any other relevant information that it has gathered from the Complainant or Defendant in the meantime.
13. Consent orders (Regulation 11 – Professional Practices Committee hearing – c) i) refers) a)
The Professional Practices Committee will tell the Defendant in writing that i)
it intends to make one or more of the orders set out in paragraph b) of this Regulation;
if the Defendant does not agree within 21 days to this course, the case will be referred to the Disciplinary Committee.
The Committee may order i)
that the Defendant be reprimanded or severely reprimanded
that by a specified date the Defendant must return to a client all or part of a fee which the client has paid or remit to a client funds which have been retained by the Defendant in or towards payment of a fee;
that the Defendant pay to the Institute by a specified date a sum to compensate for all or part of the costs arising from this Complaints Procedure.
The Committee will report the outcome to the Council. If the Defendant has agreed to the consent order, the decision will be published, with the approval of the Council.
14. Letters of advice (Regulation 11 â€“ Professional Practices Committee hearing â€“ c) i) refers) a)
The Committee may order the Defendant to obtain and follow advice from specified sources if it considers that the Complaint has arisen because the Defendant's business, or the business in which the Defendant is employed, has been managed inefficiently.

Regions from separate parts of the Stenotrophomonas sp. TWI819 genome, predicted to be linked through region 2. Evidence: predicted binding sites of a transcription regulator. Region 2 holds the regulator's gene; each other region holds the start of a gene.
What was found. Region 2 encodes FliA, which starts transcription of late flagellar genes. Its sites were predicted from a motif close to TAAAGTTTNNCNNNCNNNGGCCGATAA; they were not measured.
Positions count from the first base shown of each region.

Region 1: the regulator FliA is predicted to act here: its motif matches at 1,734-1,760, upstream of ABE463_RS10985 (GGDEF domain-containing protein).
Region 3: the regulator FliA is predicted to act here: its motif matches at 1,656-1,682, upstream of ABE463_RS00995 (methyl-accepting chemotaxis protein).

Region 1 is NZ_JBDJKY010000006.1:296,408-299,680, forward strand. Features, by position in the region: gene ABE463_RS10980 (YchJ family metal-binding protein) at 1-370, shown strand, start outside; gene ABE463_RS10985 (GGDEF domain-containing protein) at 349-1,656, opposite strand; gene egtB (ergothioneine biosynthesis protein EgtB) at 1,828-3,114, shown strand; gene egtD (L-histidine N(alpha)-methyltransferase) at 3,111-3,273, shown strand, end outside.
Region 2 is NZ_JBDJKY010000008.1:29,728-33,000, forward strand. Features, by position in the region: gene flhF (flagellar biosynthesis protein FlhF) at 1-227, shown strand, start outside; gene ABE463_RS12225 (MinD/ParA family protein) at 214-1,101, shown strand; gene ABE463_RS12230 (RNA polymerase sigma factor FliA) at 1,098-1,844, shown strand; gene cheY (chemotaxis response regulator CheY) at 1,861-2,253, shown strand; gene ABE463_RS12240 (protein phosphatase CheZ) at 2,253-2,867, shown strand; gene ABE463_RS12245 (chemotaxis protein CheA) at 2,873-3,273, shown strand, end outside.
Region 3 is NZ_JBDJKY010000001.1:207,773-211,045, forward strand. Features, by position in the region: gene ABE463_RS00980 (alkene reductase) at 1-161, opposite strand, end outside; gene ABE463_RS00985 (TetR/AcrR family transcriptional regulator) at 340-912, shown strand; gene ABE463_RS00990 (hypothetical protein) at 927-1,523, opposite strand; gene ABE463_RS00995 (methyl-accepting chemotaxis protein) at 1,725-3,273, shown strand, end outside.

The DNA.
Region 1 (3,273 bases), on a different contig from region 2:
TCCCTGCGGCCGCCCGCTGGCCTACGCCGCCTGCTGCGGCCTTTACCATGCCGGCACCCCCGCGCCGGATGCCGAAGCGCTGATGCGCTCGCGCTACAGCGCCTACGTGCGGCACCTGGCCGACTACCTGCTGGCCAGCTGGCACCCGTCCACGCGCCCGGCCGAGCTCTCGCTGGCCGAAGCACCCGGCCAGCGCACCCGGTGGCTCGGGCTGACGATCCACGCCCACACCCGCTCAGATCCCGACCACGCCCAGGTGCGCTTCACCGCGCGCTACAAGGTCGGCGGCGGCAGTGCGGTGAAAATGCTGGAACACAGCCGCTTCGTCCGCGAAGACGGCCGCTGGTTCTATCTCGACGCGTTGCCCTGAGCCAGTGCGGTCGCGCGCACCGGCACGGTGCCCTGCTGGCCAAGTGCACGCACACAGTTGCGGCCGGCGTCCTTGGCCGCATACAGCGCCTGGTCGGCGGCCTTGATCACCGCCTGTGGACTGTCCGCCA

Where relevant, the Committee may seek the assistance of the Defendant's employer in implementing the advice.
15. Convening the Disciplinary Committee a)
Not less than eight weeks in advance, a convening notice will be circulated that i)
gives the date, time and place for hearing the Complaint;
sets out the procedure to be followed at the hearing, including the procedures in Regulation 10 (Professional Practices Committee and Disciplinary Committee: general management of business);
is accompanied by copies of any documents forwarded by the Professional Practices Committee as in Regulation 12 (Referring a Complaint to the Disciplinary Committee)
gives a date, time and place for a pre-hearing review, in the event that the Chairman later decides that one is necessary;
explains the purpose and management of a pre-hearing review, as set out in Regulation 16 below.
At the time of the convening notice, the Defendant will be required within four weeks: i)
to state in writing whether he or she accepts the allegations in the Complaint; and, if not, which allegations are denied, and why;
to deliver two copies of any additional documents (paginated and indexed) to support his or her defence.
At the time of the convening notice, Defendant and Complainant will be required within four weeks: i)
to state in writing whether they intend to attend and/or be represented at the hearing and
the identity of any representative; ii)